Why did you start teaching? What (or who) inspired you?
I started teaching to supplement my income as a PhD student and found that I enjoyed teaching – when it goes well it is hugely rewarding. I was inspired by people who taught me. This includes my A-level physics teacher and undergraduate lecturers here at Warwick many years ago.
What pearls of wisdom have you been given over the years that have helped you with your teaching?
My PhD supervisor in Oxford told me that “teaching physics is a process of diminishing deception”. We all learned first about 'laws of classical physics' and then a few years later when encountering relativity, quantum physics, etc. we discover that some 'laws' are only true within specific limits. Being honest about this helps when teaching or learning since you must realise that being able to correctly simplify a problem is important (in physics and all walks of life!), and you build up understanding bit by bit!
Is there anything you wish someone had told you when you started out?
Don’t feel you have to invent everything from scratch – if somebody else has taught something really well don’t feel you have to change it!
If you were mentoring a first-time teacher, what three bits of advice would you give?
- See how others do it and don’t feel you have to change what works.
- Make use of resources already developed and look to see how others teach the topic.
- Keep it simple! Think very carefully about setting exam questions!
What advice/top tips would you give to more experienced teachers?
The two most important elements of great teaching are the quality of instruction and how well the teacher knows the subject – don’t hesitate to talk about teaching with you colleagues. More often than not you learn something!
Don’t teach something for too long - you get stale. It is hard work preparing a new course but it is much more fun in the delivery!
What new technologies are you currently using to enhance your teaching? What are your top tips for using them?
Microsoft Surface is great for annotating diagrams and derivations. You are looking at the class, so you interact with the students better but you are still able to chalk and talk.
Don’t jump between different tools too often as it is distracting and if you need something make sure it is being projected/displayed!
What new or future teaching innovations are you looking forward to?
Slack is a great collaboration tool used by our PhD students to share new knowledge, data, problems and their solutions. I can see that it will be a great tool for undergraduate group projects and fostering easy communication between students and staff.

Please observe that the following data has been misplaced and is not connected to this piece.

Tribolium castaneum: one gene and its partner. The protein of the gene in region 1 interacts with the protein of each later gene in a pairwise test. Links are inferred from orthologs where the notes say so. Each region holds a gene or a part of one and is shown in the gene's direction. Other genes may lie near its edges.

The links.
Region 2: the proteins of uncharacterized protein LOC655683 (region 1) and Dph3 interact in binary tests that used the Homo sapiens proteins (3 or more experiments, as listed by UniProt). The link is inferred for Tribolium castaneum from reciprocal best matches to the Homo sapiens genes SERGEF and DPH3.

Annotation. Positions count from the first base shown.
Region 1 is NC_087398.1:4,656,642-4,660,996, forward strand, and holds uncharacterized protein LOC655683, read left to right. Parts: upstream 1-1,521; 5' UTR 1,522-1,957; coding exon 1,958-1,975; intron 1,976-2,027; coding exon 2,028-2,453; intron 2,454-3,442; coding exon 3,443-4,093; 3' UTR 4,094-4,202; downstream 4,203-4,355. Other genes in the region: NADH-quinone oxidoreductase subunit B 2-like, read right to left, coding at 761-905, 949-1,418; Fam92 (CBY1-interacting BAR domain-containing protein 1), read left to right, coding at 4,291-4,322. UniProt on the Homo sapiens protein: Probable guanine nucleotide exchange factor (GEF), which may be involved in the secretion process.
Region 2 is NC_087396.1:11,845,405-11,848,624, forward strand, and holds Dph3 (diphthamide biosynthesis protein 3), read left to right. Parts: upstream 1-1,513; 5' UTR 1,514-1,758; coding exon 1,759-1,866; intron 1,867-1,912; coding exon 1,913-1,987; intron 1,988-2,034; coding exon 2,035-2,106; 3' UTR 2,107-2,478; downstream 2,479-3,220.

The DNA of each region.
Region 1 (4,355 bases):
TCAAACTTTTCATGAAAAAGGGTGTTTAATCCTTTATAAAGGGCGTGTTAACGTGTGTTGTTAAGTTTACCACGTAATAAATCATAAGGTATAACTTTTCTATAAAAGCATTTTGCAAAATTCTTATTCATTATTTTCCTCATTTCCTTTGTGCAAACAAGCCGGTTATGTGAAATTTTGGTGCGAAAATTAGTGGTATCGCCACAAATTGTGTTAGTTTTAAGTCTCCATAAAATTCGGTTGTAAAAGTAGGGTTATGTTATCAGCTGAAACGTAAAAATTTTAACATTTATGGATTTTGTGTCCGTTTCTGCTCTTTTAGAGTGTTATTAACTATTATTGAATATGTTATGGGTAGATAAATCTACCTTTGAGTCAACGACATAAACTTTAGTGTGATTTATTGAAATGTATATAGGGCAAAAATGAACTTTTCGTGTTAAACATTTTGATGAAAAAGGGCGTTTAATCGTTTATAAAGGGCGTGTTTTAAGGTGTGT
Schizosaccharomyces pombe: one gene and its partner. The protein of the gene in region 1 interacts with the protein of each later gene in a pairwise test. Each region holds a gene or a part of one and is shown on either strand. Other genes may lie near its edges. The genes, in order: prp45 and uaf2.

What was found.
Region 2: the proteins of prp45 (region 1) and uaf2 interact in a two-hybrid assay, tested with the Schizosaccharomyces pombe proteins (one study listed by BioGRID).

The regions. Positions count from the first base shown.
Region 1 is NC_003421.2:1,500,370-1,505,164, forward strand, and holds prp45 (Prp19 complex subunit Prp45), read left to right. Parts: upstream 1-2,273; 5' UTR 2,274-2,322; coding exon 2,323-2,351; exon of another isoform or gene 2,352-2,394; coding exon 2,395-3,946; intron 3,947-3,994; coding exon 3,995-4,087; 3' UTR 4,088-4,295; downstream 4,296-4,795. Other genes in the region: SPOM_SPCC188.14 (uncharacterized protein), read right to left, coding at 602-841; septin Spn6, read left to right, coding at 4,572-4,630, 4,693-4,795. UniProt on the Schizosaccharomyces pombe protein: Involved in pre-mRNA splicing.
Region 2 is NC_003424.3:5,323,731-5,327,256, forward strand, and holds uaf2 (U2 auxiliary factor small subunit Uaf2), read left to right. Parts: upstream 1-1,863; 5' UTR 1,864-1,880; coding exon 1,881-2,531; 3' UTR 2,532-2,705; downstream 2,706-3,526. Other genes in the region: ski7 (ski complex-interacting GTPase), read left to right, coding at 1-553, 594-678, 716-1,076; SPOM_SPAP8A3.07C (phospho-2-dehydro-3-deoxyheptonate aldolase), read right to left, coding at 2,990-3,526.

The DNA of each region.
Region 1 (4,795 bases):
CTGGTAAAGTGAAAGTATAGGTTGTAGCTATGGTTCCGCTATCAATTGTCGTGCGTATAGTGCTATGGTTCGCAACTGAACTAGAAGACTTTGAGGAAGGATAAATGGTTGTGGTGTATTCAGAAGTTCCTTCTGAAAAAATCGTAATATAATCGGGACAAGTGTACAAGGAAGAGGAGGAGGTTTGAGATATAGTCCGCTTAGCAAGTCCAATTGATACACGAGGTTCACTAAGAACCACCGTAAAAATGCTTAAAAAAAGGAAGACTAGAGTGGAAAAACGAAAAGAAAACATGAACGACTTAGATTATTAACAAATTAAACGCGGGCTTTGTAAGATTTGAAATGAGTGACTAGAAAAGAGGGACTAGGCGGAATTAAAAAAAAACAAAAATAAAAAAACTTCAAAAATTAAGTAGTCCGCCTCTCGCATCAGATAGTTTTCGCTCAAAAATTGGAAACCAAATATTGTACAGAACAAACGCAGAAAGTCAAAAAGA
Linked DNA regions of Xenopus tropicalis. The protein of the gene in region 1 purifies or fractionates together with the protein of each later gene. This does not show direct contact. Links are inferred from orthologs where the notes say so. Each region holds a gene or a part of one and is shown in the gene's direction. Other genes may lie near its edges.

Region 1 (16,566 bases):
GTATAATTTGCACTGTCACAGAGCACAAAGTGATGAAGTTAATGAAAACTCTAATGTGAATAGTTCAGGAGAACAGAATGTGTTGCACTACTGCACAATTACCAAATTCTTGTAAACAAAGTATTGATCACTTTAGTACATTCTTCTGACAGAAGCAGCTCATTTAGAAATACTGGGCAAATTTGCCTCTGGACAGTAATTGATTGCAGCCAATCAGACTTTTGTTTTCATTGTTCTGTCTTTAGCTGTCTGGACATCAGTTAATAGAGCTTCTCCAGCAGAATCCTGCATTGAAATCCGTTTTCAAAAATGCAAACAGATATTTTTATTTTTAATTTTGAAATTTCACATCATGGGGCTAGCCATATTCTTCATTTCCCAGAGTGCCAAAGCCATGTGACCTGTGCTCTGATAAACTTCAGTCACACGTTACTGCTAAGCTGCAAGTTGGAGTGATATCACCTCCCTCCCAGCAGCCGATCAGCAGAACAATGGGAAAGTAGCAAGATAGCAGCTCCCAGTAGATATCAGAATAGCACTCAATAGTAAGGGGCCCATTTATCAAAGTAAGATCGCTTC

Slack is a cloud-based set of proprietary team collaboration tools and services. The name is an acronym for 'Searchable Log of All Conversation and Knowledge'.
What does winning a WATE award mean to you?
I would be absolutely delighted!
What do you enjoy the most about teaching? What’s the best part of your job?
When it goes well, you engage with the students and they learn! Put simply this is great fun and very rewarding.
What are the biggest challenges faced by teaching staff? How do you overcome these?
Teaching well is hard work and time consuming! It is often difficult to find a good work life balance when trying to run a research group, keep on top of administration, sort out finances, etc. all at the same time as teaching. How to succeed? Advanced planning and excellent colleagues.
What lessons have you learned from your students?
Don’t make assumptions about what knowledge and skills students already have. Ask questions and investigate what they know and were able to do – this gives you a starting point from which you can build and keep the students with you.
Students are exceedingly concerned with their final grades and miss the value of learning the content! This is the most frustrating lesson I have learned! Today’s students often feel pressured to achieve. I am more interested in students learning than teaching towards assessment. If you understand something then the assessments will go well!
If you could write a recipe for the perfect inspiring teacher, what ingredients would you need?
I don’t know what the recipe is, but I do like an article I read in the Guardian, even though this is not aimed at university teaching.
In short outstanding teachers demonstrate a “deep knowledge and understanding of their subject” but in addition they must care about the outcome of the lecture, workshop, tutorial, etc. and the students must know that they care.
If you are just teaching because you have to and don’t care it is not going to go well for you or the students!
Work with the students! A good relationship between teacher and student is important!
Enjoyed hearing from Mark? See the full list of 2018 winners and commendees and read other interviews.